Jim Barry The McRae Wood Shiraz 2014
This wine has a dark, inky red hue. It shows lifted notes of red and black berry fruits on the nose, a touch of graphite earthiness, savoury spice and creamy nougat oak in support. Mixed dark berry fruits on the palate, vibrant acidity and fine grain tannin lead into a long, persistent finish. Great drive and depth of flavor, a touch of earthy complexity, and a seamless structure.
Critical AcclaimAll Vintages
An old-school, classically styled shiraz that has an assertive savory-framed core of red-plum and mulberry aromas and flavors. The nose is quite pared back, and the palate unleashes more showy power and spicy oak influence. A weighty finish. Drink now.
Jim Barry's 2014 Shiraz The McRae Wood offers bold notes of mulberries, mint and cedar on the nose. It's full-bodied and supple in texture, with hints of mocha, roasted meat, and some brighter cherry notes that peek through on the sturdy, firm finish. It's drinkable now, but should evolve well for a decade or more.
Although it's dry, this wine conjures up dessert in a glass. Ripe, almost syrupy, cassis and plummy fruit mingle with milk chocolate and vanilla, with a swizzle stick of eucalyptus on the side. There's just as much plush primary fruit on the palate, and a good amount of oak influence too. Not everyone's cup of tea but in general this is a likable, no-hard-edges example of a sunshine-soaked South Aussie Shiraz.
From the heart of South Australia, Jim Barry was a legendary and beloved Clare Valley identity. Since 1959, Jim Barry Wines reflect the Barry family's commitment to making table wines with an emphasis on quality and enjoyment. Jim Barry's philosophy of winemaking was very simple: own the vineyards to develop the best fruit flavors possible and retain these flavors during winemaking. The rich, full-bodied Jim Barry wines distinctly embody this simple winemaking philosophy.
The Clare Valley is actually a series of narrow north to south valleys, each with a different soil type and slightly different weather patterns along their stretch. In the southern heartland between Watervale and Auburn, there is mainly a crumbled, red clay loam soil called terra rossa and cool breezes come in from Gulf St. Vincent. A few miles north, in Polish Hill, is soft, red loam over clay; westerlies blowing in from the Spencer Gulf influece this area's climate.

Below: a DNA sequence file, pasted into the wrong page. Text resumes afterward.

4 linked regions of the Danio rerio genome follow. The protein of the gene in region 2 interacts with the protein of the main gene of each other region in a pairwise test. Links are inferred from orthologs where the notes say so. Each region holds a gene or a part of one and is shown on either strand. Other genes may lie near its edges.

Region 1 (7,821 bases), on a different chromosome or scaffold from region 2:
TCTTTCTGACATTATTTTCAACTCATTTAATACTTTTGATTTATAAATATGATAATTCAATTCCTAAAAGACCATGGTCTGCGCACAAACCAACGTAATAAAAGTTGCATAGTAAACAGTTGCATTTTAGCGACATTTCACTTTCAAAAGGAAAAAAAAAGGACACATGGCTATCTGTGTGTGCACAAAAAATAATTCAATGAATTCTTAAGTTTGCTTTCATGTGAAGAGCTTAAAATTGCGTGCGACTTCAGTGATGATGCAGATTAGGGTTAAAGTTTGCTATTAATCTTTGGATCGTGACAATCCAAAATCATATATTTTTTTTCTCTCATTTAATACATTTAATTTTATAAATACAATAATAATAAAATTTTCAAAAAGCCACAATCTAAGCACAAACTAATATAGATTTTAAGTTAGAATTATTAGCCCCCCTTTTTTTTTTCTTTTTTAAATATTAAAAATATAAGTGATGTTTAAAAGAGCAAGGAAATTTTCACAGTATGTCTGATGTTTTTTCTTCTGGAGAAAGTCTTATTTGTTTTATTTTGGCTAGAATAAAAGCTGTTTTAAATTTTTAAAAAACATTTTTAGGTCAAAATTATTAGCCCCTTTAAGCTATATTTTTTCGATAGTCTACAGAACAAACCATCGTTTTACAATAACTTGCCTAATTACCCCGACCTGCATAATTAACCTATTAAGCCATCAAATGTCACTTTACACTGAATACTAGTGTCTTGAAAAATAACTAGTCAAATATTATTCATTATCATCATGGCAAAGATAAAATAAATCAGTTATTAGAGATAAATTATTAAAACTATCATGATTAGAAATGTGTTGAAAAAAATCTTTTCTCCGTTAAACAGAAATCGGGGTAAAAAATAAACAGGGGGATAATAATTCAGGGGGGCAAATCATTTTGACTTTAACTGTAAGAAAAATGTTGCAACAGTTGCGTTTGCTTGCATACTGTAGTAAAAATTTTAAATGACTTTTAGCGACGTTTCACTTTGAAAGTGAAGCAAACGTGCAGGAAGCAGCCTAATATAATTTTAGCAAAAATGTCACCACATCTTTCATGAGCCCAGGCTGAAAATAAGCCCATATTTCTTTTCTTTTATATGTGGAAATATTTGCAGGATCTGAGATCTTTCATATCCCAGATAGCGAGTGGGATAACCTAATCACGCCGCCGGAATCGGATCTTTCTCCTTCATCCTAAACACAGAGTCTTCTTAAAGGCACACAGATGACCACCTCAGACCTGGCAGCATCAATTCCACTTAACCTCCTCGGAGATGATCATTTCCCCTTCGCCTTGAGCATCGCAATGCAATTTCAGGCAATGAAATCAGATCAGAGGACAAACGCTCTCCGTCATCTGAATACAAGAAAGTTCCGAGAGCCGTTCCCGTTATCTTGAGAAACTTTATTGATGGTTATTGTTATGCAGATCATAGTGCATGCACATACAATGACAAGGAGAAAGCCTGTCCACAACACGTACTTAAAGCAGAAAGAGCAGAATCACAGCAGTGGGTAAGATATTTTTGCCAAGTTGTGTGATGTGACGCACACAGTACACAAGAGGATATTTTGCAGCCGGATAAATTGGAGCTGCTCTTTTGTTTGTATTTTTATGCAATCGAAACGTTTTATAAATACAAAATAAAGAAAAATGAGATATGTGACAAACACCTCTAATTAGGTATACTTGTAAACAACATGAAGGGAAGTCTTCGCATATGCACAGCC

The differences in soil, elevation, degree of slope and weather enable the region to produce some of Australia’s finest, aromatic, spicy and lime-pithy Rieslings, as well as excellent Shiraz, Cabernet Sauvignon and Malbec with ripe plummy fruit, good acid and big structure.
Clare Valley is an isolated farming country with a continental climate known for its warm and sunny days, followed by cool nights—perfect for wine grapes’ development of sugar and phenolic ripeness in conjunction with notable acidity levels.
Marked by an unmistakable deep purple hue and savory aromatics, Syrah makes an intense, powerful and often age-worthy red. Native to the Northern Rhône, Syrah achieves its maximum potential in the steep village of Hermitage and plays an important component in the Red Rhône Blends of the south, adding color and structure to Grenache and Mourvèdre. Syrah is the most widely planted grape of Australia and is important in California and Washington. Sommelier Secret—Such a synergy these three create together, the Grenache, Syrah, Mourvedre trio often takes on the shorthand term, “GSM.”